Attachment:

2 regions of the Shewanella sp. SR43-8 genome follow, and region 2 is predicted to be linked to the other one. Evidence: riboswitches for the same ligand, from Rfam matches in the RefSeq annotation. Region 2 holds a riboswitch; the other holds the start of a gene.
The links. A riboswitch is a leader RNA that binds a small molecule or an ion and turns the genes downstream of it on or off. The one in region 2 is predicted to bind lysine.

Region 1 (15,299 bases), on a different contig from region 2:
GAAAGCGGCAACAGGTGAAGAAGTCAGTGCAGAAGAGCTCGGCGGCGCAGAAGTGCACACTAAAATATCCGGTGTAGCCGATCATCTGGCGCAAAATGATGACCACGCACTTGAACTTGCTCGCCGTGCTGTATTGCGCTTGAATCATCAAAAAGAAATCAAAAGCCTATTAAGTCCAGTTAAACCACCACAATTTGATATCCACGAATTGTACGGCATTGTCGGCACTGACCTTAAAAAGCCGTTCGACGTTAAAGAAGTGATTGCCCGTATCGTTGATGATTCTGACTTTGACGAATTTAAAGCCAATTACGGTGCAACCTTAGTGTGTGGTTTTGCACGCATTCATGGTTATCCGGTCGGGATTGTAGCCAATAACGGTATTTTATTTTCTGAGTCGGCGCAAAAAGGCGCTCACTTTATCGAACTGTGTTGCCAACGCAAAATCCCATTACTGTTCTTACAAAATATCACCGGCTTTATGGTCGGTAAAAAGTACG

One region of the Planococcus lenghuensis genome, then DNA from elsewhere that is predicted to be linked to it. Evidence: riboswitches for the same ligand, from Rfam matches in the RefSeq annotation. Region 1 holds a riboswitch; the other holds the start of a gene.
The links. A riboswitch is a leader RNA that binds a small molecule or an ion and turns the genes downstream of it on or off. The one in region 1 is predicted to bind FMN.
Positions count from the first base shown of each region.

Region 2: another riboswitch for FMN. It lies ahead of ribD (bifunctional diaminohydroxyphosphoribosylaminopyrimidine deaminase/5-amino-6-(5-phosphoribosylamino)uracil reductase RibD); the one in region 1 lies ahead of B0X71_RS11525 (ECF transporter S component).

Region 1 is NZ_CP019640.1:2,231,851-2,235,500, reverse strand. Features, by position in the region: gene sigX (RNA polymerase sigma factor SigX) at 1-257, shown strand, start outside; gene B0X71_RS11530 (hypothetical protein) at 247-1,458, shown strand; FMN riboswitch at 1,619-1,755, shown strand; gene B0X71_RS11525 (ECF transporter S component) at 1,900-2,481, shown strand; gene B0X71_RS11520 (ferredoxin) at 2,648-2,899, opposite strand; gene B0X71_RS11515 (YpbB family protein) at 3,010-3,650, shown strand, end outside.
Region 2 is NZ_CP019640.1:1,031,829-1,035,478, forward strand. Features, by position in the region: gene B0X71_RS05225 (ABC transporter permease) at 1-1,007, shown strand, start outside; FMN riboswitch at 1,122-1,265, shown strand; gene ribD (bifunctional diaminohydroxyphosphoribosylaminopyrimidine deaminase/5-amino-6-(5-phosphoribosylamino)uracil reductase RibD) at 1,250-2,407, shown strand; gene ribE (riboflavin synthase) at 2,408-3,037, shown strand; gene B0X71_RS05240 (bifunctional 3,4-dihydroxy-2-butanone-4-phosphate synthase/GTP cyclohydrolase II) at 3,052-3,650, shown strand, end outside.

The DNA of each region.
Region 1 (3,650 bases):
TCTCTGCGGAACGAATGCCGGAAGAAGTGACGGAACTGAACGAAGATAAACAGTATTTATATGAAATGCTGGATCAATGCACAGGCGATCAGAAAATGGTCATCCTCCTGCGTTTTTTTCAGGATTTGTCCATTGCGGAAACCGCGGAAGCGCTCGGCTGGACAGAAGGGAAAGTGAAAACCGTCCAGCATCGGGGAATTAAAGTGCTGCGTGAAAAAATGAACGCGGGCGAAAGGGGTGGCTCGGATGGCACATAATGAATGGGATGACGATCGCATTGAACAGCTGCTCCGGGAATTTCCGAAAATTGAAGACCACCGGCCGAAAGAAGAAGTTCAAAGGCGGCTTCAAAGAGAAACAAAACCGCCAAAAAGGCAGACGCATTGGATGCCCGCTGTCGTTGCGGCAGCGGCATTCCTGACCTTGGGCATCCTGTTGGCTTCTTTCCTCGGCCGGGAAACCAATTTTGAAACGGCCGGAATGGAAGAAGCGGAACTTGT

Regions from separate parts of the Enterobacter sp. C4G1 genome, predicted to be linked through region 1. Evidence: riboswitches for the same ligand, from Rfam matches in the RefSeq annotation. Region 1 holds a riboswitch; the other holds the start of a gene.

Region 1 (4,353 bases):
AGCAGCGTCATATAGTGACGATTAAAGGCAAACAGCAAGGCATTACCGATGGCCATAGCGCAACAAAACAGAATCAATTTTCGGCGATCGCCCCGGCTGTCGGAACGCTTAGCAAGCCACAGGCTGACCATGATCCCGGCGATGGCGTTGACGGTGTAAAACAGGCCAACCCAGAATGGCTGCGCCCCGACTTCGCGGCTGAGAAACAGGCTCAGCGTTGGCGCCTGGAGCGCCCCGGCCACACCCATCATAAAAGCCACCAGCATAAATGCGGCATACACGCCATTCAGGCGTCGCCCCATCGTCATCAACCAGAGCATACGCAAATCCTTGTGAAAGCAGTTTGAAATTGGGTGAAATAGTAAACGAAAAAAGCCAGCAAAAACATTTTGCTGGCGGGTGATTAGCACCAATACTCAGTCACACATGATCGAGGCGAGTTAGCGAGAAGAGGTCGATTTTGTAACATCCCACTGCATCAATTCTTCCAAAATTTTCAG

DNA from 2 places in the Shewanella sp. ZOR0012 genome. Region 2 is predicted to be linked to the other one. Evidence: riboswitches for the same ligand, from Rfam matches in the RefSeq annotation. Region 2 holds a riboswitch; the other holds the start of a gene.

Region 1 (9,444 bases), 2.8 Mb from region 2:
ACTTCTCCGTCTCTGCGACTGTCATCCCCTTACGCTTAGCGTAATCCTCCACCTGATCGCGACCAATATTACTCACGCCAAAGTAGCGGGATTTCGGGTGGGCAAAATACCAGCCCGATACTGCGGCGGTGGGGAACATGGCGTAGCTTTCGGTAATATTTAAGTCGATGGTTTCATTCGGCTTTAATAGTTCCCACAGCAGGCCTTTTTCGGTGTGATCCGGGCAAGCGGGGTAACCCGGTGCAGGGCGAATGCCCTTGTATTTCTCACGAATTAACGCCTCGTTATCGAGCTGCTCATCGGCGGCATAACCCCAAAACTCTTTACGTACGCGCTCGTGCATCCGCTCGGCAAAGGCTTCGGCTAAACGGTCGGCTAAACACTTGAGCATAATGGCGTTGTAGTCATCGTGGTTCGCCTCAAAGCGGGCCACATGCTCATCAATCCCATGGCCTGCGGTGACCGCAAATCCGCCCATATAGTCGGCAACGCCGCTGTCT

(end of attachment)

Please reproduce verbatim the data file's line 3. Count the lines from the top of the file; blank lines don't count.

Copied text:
Region 1 (15,299 bases), on a different contig from region 2: